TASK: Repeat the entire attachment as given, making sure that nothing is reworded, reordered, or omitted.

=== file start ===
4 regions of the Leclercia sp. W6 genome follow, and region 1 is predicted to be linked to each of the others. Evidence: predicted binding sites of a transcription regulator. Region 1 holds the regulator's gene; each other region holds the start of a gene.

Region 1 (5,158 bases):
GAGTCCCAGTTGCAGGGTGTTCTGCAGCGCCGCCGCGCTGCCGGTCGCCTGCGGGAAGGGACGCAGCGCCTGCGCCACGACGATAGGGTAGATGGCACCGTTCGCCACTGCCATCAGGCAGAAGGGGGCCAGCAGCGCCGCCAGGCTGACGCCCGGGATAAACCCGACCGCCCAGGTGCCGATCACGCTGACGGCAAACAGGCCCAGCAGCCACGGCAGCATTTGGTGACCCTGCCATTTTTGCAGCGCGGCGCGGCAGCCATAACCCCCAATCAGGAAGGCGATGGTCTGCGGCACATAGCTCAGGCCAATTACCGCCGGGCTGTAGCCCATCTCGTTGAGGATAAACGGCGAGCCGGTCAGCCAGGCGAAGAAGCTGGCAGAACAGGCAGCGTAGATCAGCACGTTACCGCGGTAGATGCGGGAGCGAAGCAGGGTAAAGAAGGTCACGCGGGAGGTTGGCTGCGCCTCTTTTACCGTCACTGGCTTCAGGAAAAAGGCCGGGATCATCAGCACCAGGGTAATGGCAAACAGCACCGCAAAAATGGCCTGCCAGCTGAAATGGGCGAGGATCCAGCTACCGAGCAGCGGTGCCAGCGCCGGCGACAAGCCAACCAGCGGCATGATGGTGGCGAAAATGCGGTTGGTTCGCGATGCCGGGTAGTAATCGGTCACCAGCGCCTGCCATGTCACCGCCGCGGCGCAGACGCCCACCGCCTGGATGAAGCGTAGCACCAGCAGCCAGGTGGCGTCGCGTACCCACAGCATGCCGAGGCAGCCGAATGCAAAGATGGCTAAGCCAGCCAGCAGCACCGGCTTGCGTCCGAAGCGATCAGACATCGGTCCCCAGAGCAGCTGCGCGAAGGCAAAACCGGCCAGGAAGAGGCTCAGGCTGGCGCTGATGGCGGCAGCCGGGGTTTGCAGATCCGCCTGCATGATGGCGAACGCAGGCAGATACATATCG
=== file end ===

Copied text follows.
4 regions of the Leclercia sp. W6 genome follow, and region 1 is predicted to be linked to each of the others. Evidence: predicted binding sites of a transcription regulator. Region 1 holds the regulator's gene; each other region holds the start of a gene.

Region 1 (5,158 bases):
GAGTCCCAGTTGCAGGGTGTTCTGCAGCGCCGCCGCGCTGCCGGTCGCCTGCGGGAAGGGACGCAGCGCCTGCGCCACGACGATAGGGTAGATGGCACCGTTCGCCACTGCCATCAGGCAGAAGGGGGCCAGCAGCGCCGCCAGGCTGACGCCCGGGATAAACCCGACCGCCCAGGTGCCGATCACGCTGACGGCAAACAGGCCCAGCAGCCACGGCAGCATTTGGTGACCCTGCCATTTTTGCAGCGCGGCGCGGCAGCCATAACCCCCAATCAGGAAGGCGATGGTCTGCGGCACATAGCTCAGGCCAATTACCGCCGGGCTGTAGCCCATCTCGTTGAGGATAAACGGCGAGCCGGTCAGCCAGGCGAAGAAGCTGGCAGAACAGGCAGCGTAGATCAGCACGTTACCGCGGTAGATGCGGGAGCGAAGCAGGGTAAAGAAGGTCACGCGGGAGGTTGGCTGCGCCTCTTTTACCGTCACTGGCTTCAGGAAAAAGGCCGGGATCATCAGCACCAGGGTAATGGCAAACAGCACCGCAAAAATGGCCTGCCAGCTGAAATGGGCGAGGATCCAGCTACCGAGCAGCGGTGCCAGCGCCGGCGACAAGCCAACCAGCGGCATGATGGTGGCGAAAATGCGGTTGGTTCGCGATGCCGGGTAGTAATCGGTCACCAGCGCCTGCCATGTCACCGCCGCGGCGCAGACGCCCACCGCCTGGATGAAGCGTAGCACCAGCAGCCAGGTGGCGTCGCGTACCCACAGCATGCCGAGGCAGCCGAATGCAAAGATGGCTAAGCCAGCCAGCAGCACCGGCTTGCGTCCGAAGCGATCAGACATCGGTCCCCAGAGCAGCTGCGCGAAGGCAAAACCGGCCAGGAAGAGGCTCAGGCTGGCGCTGATGGCGGCAGCCGGGGTTTGCAGATCCGCCTGCATGATGGCGAACGCAGGCAGATACATATCG